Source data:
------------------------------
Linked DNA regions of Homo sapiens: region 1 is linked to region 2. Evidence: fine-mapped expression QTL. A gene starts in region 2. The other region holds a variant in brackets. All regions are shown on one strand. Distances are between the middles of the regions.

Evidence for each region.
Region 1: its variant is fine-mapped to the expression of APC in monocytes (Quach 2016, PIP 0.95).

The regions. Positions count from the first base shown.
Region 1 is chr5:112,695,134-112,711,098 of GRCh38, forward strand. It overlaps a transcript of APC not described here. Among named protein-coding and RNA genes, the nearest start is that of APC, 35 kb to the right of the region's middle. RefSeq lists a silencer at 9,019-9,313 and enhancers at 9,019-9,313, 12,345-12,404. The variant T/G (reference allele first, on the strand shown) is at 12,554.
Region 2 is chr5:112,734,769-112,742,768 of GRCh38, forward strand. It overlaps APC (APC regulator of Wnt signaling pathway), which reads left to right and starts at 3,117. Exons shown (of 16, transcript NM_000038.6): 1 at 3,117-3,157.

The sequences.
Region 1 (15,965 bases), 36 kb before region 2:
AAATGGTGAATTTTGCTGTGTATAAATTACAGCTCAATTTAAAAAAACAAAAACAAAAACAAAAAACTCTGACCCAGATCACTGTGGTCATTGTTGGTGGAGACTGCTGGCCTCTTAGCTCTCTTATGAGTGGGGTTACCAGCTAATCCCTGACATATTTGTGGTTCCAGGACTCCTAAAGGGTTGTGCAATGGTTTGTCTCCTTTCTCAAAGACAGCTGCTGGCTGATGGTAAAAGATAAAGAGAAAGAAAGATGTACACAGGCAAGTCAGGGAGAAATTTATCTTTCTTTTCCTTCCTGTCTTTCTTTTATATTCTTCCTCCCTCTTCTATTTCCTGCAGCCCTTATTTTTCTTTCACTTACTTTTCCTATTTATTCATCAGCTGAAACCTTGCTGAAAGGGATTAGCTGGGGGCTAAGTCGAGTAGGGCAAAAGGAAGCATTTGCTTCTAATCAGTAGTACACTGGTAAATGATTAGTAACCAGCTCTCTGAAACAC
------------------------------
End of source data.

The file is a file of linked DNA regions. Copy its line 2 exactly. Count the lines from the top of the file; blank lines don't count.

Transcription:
Evidence for each region.